Readers, I am still deep in big band land with my Jazz Orchestra III final concert coming up this Wednesday (7:30pm, Tanna Hall, McGill) and my big band arrangement of the 5 part “Jelly Roll Suite” scheduled to be rehearsed this week and recorded a week from today.
Ah big band. If there’s some stigma attached to this ensemble within University music programs it may be because it is so strongly associated with a style. If you say “large jazz ensemble” it could be anything, but you say “big band” and inevitably Count Basie, Duke Ellington, and all the traditional swing bands come to mind. Which, of course, is some of the best music out there, however if you’re a jazz student and that’s not your cup of tea? Well then, you’re likely to dismiss the whole thing as old-fashioned and creatively limiting, “This can’t be “art”! I only get one solo all night! WTF!?”
… I know, I used to be an undergrad too.
My favourite big band? The only big band I listen to on a very regular basis?… Duke Ellington’s band. I think it’s my favourite because it doesn’t make me think of any “big band” style in particular,… it’s just, one of the best bands that ever was in the history of music. As much as I appreciate other big band’s styles, they seem somewhat codified to me, a little boxed in to a style. There’s something magical and mysterious about Duke’s band, something which transcends style. As a composer his imagination could seemingly go anywhere as he played with beauty and ugliness, utilizing the most expressive qualities of all of his long-time band members. As Miles Davis once said, “At least one day out of the year all musicians should just put their instruments down, and give thanks to Duke Ellington.”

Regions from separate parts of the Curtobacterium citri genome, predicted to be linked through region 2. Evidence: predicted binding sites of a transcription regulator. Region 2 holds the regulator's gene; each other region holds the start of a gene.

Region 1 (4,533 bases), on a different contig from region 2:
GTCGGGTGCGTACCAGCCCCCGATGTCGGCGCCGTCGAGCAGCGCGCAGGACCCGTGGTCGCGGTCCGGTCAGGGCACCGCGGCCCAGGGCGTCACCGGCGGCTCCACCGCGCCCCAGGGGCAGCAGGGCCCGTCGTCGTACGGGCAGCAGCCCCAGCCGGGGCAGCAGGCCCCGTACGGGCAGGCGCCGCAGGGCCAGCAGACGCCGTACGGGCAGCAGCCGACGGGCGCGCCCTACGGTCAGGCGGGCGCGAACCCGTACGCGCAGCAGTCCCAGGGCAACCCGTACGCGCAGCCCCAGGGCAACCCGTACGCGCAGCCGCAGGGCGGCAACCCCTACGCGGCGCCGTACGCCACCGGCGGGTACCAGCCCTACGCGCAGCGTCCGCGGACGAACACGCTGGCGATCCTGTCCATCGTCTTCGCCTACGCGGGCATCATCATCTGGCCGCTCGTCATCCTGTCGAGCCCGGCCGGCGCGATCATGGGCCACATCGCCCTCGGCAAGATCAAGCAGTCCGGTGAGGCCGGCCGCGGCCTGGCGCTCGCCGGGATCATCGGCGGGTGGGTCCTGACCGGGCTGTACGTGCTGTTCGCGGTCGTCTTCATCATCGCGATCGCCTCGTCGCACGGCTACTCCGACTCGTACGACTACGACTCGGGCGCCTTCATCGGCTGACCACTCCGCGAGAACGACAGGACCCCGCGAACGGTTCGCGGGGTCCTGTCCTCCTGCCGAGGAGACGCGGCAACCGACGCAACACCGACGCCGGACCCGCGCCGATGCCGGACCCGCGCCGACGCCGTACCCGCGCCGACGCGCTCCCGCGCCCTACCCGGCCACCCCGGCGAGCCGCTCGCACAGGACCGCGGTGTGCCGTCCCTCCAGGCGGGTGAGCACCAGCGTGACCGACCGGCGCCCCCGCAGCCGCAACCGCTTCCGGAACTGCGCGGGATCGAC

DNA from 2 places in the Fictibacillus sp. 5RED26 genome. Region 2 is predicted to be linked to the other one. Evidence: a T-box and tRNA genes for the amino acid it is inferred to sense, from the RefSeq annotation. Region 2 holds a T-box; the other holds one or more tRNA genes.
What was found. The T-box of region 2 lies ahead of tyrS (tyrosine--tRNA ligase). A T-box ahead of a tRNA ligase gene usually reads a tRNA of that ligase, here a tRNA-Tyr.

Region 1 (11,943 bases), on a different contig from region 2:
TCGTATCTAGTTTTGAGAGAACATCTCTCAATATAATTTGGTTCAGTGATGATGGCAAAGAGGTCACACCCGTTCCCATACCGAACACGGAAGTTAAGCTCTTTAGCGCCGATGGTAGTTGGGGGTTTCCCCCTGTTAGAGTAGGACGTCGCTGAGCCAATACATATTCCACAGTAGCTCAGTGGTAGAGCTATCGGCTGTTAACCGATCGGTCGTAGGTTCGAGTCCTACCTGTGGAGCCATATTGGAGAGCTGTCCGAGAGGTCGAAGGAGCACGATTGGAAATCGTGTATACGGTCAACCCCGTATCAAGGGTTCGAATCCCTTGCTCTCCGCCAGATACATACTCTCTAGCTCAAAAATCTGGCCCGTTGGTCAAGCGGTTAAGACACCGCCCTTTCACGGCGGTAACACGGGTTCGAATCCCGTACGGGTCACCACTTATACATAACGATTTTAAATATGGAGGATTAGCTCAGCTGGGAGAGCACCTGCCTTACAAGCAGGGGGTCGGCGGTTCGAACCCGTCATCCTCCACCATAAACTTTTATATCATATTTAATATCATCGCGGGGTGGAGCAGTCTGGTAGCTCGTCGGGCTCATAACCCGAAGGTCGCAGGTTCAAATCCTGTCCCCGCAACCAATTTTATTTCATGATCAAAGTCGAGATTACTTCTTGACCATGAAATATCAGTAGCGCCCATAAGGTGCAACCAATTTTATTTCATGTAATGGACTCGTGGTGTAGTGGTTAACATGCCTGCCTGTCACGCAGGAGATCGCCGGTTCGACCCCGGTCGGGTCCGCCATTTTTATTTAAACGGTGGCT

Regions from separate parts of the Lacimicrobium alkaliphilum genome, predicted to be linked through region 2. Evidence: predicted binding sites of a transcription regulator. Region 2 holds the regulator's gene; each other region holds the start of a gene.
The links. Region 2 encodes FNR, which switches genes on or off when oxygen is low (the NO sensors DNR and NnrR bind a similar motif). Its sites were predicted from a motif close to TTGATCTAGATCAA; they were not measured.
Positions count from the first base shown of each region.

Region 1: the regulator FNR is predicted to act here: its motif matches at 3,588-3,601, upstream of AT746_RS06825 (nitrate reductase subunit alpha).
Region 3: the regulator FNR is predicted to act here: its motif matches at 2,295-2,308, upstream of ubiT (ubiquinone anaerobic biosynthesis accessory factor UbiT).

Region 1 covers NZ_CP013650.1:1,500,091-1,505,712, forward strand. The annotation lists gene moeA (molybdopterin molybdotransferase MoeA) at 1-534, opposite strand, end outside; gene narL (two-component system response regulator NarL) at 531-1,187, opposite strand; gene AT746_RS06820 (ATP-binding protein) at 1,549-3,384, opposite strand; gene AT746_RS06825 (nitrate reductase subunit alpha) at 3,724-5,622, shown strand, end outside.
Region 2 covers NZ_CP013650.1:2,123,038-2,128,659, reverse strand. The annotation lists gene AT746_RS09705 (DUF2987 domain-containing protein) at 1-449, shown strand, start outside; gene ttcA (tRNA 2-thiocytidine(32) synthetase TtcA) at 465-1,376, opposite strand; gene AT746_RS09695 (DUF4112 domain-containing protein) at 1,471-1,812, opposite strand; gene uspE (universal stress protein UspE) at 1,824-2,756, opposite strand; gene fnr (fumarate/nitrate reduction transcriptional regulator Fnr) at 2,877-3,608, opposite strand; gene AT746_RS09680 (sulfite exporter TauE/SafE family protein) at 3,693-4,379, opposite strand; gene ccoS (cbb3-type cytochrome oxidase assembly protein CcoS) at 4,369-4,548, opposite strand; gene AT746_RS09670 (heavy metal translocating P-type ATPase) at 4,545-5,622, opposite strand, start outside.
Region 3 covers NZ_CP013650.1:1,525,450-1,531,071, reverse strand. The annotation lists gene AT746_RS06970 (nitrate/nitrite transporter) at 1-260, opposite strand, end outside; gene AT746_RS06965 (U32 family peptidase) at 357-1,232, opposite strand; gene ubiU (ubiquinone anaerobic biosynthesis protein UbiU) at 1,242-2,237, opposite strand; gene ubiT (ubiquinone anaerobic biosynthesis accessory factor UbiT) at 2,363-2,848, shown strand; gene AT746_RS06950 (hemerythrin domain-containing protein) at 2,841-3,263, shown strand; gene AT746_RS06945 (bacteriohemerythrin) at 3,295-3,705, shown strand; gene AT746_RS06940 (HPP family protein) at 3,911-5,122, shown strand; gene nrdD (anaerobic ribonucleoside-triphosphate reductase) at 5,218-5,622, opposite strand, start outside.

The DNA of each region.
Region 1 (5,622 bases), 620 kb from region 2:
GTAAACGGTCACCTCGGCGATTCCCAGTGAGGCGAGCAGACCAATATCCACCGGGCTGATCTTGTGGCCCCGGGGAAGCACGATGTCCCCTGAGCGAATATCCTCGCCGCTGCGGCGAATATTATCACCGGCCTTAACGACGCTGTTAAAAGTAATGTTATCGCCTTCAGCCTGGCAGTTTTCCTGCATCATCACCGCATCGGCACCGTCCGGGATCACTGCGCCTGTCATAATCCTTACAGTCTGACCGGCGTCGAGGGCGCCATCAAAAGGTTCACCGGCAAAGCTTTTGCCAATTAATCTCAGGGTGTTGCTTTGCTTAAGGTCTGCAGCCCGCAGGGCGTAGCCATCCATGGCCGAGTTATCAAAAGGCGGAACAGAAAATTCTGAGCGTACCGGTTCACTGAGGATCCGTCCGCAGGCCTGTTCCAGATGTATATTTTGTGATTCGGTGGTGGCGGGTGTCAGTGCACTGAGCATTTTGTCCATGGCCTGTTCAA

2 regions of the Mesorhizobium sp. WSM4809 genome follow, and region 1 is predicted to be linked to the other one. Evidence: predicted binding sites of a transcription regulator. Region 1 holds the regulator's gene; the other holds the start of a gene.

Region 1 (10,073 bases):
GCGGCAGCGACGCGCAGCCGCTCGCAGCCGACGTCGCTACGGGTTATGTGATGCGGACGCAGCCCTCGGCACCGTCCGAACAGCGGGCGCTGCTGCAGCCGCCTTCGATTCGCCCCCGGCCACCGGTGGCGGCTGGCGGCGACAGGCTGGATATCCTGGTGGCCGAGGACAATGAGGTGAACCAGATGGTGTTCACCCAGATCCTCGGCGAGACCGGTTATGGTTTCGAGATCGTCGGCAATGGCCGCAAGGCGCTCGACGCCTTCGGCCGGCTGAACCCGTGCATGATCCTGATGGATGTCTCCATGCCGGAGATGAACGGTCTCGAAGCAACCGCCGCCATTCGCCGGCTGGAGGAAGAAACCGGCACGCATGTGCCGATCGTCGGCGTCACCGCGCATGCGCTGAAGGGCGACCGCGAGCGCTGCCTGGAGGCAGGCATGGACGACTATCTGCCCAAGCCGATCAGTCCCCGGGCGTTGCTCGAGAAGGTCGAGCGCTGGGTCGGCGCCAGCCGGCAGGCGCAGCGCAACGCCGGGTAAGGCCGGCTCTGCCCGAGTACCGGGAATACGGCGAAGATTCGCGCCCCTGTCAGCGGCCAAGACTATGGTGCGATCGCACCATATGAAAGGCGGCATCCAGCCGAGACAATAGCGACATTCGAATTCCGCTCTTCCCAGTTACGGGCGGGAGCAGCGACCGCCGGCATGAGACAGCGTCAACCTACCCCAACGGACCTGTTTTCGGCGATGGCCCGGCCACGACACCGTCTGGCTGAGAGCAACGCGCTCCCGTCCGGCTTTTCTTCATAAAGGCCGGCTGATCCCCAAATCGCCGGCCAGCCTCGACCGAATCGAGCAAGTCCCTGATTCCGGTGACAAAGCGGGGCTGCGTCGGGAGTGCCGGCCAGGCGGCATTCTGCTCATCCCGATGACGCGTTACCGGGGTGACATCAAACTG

Anyways, I digress. Students will be what they will be, and you can try explaining to them how much large ensemble work teaches them about playing in time, listening, articulation, intonation, balance, air support and air control,… but chances are they have long since taken the experience for granted (usually since week 2 of high school).
However, as a composer/performer who has had nothing to do with big bands for the previous 12 years, I don’t take large ensembles for granted any more. Having 5 saxes, 4 trombones, 4-5 trumpets and full rhythm section playing music together,… just speaking sonically, that’s a powerful ensemble to reckon with! And writing for so many people, trying to balance each section, giving clear phrasing direction, balancing melodies with counter-melodies, etc., etc. It really is fascinating, like a large abstract, 3D jig-saw puzzle that you piece together to eventually present a clear image.
It’s also exhausting work, which is why it’s so convenient that my work desk is located right next to my bed.
And with that? Back to